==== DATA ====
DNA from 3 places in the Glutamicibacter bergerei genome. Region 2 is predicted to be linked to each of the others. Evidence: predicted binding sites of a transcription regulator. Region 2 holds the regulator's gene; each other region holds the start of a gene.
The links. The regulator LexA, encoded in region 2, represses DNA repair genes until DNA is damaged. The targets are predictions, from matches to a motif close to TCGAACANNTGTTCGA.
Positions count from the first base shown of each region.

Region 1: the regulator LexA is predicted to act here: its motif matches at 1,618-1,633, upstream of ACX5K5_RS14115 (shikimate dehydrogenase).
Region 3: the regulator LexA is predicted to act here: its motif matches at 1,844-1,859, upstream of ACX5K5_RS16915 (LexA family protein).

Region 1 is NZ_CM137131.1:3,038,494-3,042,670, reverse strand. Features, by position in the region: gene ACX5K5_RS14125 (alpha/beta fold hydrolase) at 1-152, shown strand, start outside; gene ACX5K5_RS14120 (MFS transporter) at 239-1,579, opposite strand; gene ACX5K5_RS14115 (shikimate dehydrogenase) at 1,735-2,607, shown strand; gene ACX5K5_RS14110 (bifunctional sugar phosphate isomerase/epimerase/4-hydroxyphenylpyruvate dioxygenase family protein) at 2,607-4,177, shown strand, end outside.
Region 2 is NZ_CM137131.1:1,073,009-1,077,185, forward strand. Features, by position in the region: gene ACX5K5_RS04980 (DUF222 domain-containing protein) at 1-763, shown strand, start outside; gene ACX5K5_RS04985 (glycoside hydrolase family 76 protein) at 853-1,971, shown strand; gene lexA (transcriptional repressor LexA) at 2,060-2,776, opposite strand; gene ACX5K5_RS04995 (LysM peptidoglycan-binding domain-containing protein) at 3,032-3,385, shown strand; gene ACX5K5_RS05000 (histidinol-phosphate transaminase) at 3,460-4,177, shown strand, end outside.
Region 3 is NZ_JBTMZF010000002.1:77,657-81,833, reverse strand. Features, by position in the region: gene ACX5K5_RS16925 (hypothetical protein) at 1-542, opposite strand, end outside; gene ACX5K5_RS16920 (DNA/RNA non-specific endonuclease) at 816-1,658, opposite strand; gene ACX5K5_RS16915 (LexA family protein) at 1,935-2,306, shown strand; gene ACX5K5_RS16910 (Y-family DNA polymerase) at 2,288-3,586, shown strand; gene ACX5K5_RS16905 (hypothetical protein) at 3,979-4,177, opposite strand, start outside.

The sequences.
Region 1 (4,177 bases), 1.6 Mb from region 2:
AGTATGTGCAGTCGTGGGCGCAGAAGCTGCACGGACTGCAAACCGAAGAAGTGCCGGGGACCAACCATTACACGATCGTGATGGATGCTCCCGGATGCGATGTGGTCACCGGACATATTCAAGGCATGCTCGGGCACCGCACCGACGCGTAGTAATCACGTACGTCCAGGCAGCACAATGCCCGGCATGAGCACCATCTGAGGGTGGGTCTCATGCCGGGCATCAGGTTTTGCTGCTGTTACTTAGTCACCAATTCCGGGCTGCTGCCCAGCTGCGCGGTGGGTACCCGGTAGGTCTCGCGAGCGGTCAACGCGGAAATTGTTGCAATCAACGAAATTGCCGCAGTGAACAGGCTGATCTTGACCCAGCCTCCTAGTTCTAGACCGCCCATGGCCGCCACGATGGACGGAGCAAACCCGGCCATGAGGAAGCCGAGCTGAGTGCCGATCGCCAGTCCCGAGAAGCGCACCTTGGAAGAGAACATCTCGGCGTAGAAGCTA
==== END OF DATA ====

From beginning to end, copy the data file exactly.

DNA from 3 places in the Glutamicibacter bergerei genome. Region 2 is predicted to be linked to each of the others. Evidence: predicted binding sites of a transcription regulator. Region 2 holds the regulator's gene; each other region holds the start of a gene.
The links. The regulator LexA, encoded in region 2, represses DNA repair genes until DNA is damaged. The targets are predictions, from matches to a motif close to TCGAACANNTGTTCGA.
Positions count from the first base shown of each region.

Region 1: the regulator LexA is predicted to act here: its motif matches at 1,618-1,633, upstream of ACX5K5_RS14115 (shikimate dehydrogenase).
Region 3: the regulator LexA is predicted to act here: its motif matches at 1,844-1,859, upstream of ACX5K5_RS16915 (LexA family protein).

Region 1 is NZ_CM137131.1:3,038,494-3,042,670, reverse strand. Features, by position in the region: gene ACX5K5_RS14125 (alpha/beta fold hydrolase) at 1-152, shown strand, start outside; gene ACX5K5_RS14120 (MFS transporter) at 239-1,579, opposite strand; gene ACX5K5_RS14115 (shikimate dehydrogenase) at 1,735-2,607, shown strand; gene ACX5K5_RS14110 (bifunctional sugar phosphate isomerase/epimerase/4-hydroxyphenylpyruvate dioxygenase family protein) at 2,607-4,177, shown strand, end outside.
Region 2 is NZ_CM137131.1:1,073,009-1,077,185, forward strand. Features, by position in the region: gene ACX5K5_RS04980 (DUF222 domain-containing protein) at 1-763, shown strand, start outside; gene ACX5K5_RS04985 (glycoside hydrolase family 76 protein) at 853-1,971, shown strand; gene lexA (transcriptional repressor LexA) at 2,060-2,776, opposite strand; gene ACX5K5_RS04995 (LysM peptidoglycan-binding domain-containing protein) at 3,032-3,385, shown strand; gene ACX5K5_RS05000 (histidinol-phosphate transaminase) at 3,460-4,177, shown strand, end outside.
Region 3 is NZ_JBTMZF010000002.1:77,657-81,833, reverse strand. Features, by position in the region: gene ACX5K5_RS16925 (hypothetical protein) at 1-542, opposite strand, end outside; gene ACX5K5_RS16920 (DNA/RNA non-specific endonuclease) at 816-1,658, opposite strand; gene ACX5K5_RS16915 (LexA family protein) at 1,935-2,306, shown strand; gene ACX5K5_RS16910 (Y-family DNA polymerase) at 2,288-3,586, shown strand; gene ACX5K5_RS16905 (hypothetical protein) at 3,979-4,177, opposite strand, start outside.

The sequences.
Region 1 (4,177 bases), 1.6 Mb from region 2:
AGTATGTGCAGTCGTGGGCGCAGAAGCTGCACGGACTGCAAACCGAAGAAGTGCCGGGGACCAACCATTACACGATCGTGATGGATGCTCCCGGATGCGATGTGGTCACCGGACATATTCAAGGCATGCTCGGGCACCGCACCGACGCGTAGTAATCACGTACGTCCAGGCAGCACAATGCCCGGCATGAGCACCATCTGAGGGTGGGTCTCATGCCGGGCATCAGGTTTTGCTGCTGTTACTTAGTCACCAATTCCGGGCTGCTGCCCAGCTGCGCGGTGGGTACCCGGTAGGTCTCGCGAGCGGTCAACGCGGAAATTGTTGCAATCAACGAAATTGCCGCAGTGAACAGGCTGATCTTGACCCAGCCTCCTAGTTCTAGACCGCCCATGGCCGCCACGATGGACGGAGCAAACCCGGCCATGAGGAAGCCGAGCTGAGTGCCGATCGCCAGTCCCGAGAAGCGCACCTTGGAAGAGAACATCTCGGCGTAGAAGCTA